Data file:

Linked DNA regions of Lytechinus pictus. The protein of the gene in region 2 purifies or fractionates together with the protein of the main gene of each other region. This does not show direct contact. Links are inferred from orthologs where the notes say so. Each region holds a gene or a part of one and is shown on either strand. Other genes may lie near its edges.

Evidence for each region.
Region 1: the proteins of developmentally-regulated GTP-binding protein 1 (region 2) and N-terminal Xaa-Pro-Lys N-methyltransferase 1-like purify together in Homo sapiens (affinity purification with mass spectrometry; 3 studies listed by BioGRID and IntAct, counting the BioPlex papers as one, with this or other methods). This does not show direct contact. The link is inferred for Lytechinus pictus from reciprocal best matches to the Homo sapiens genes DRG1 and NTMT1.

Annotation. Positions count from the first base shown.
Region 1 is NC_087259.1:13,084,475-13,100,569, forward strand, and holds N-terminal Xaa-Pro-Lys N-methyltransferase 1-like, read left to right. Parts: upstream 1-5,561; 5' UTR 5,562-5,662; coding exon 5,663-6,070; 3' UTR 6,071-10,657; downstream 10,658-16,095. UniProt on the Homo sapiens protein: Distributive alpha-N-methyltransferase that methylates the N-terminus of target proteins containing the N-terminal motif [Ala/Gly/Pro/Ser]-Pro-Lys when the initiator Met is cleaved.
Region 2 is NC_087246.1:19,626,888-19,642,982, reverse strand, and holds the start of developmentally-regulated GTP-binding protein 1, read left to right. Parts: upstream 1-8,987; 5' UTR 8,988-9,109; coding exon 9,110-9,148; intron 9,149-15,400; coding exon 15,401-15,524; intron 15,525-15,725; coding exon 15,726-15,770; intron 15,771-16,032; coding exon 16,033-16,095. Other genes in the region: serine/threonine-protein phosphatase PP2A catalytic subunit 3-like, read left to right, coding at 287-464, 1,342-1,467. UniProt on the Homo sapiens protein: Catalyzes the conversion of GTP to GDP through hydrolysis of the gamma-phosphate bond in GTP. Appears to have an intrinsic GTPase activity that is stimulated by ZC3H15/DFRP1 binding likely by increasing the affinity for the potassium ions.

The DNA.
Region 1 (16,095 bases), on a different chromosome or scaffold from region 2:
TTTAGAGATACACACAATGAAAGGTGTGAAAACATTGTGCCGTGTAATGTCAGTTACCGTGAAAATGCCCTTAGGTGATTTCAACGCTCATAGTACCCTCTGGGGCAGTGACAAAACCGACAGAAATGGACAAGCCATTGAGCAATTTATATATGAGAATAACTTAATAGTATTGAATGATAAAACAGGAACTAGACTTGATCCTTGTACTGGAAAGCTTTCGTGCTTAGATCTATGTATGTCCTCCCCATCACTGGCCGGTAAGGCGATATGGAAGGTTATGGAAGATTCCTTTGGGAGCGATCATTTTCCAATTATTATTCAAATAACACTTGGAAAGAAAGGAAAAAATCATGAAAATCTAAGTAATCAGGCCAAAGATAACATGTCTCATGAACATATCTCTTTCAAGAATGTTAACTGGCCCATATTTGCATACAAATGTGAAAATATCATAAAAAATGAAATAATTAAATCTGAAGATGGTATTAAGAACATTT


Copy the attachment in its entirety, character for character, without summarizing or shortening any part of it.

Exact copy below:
Linked DNA regions of Lytechinus pictus. The protein of the gene in region 2 purifies or fractionates together with the protein of the main gene of each other region. This does not show direct contact. Links are inferred from orthologs where the notes say so. Each region holds a gene or a part of one and is shown on either strand. Other genes may lie near its edges.

Evidence for each region.
Region 1: the proteins of developmentally-regulated GTP-binding protein 1 (region 2) and N-terminal Xaa-Pro-Lys N-methyltransferase 1-like purify together in Homo sapiens (affinity purification with mass spectrometry; 3 studies listed by BioGRID and IntAct, counting the BioPlex papers as one, with this or other methods). This does not show direct contact. The link is inferred for Lytechinus pictus from reciprocal best matches to the Homo sapiens genes DRG1 and NTMT1.

Annotation. Positions count from the first base shown.
Region 1 is NC_087259.1:13,084,475-13,100,569, forward strand, and holds N-terminal Xaa-Pro-Lys N-methyltransferase 1-like, read left to right. Parts: upstream 1-5,561; 5' UTR 5,562-5,662; coding exon 5,663-6,070; 3' UTR 6,071-10,657; downstream 10,658-16,095. UniProt on the Homo sapiens protein: Distributive alpha-N-methyltransferase that methylates the N-terminus of target proteins containing the N-terminal motif [Ala/Gly/Pro/Ser]-Pro-Lys when the initiator Met is cleaved.
Region 2 is NC_087246.1:19,626,888-19,642,982, reverse strand, and holds the start of developmentally-regulated GTP-binding protein 1, read left to right. Parts: upstream 1-8,987; 5' UTR 8,988-9,109; coding exon 9,110-9,148; intron 9,149-15,400; coding exon 15,401-15,524; intron 15,525-15,725; coding exon 15,726-15,770; intron 15,771-16,032; coding exon 16,033-16,095. Other genes in the region: serine/threonine-protein phosphatase PP2A catalytic subunit 3-like, read left to right, coding at 287-464, 1,342-1,467. UniProt on the Homo sapiens protein: Catalyzes the conversion of GTP to GDP through hydrolysis of the gamma-phosphate bond in GTP. Appears to have an intrinsic GTPase activity that is stimulated by ZC3H15/DFRP1 binding likely by increasing the affinity for the potassium ions.

The DNA.
Region 1 (16,095 bases), on a different chromosome or scaffold from region 2:
TTTAGAGATACACACAATGAAAGGTGTGAAAACATTGTGCCGTGTAATGTCAGTTACCGTGAAAATGCCCTTAGGTGATTTCAACGCTCATAGTACCCTCTGGGGCAGTGACAAAACCGACAGAAATGGACAAGCCATTGAGCAATTTATATATGAGAATAACTTAATAGTATTGAATGATAAAACAGGAACTAGACTTGATCCTTGTACTGGAAAGCTTTCGTGCTTAGATCTATGTATGTCCTCCCCATCACTGGCCGGTAAGGCGATATGGAAGGTTATGGAAGATTCCTTTGGGAGCGATCATTTTCCAATTATTATTCAAATAACACTTGGAAAGAAAGGAAAAAATCATGAAAATCTAAGTAATCAGGCCAAAGATAACATGTCTCATGAACATATCTCTTTCAAGAATGTTAACTGGCCCATATTTGCATACAAATGTGAAAATATCATAAAAAATGAAATAATTAAATCTGAAGATGGTATTAAGAACATTT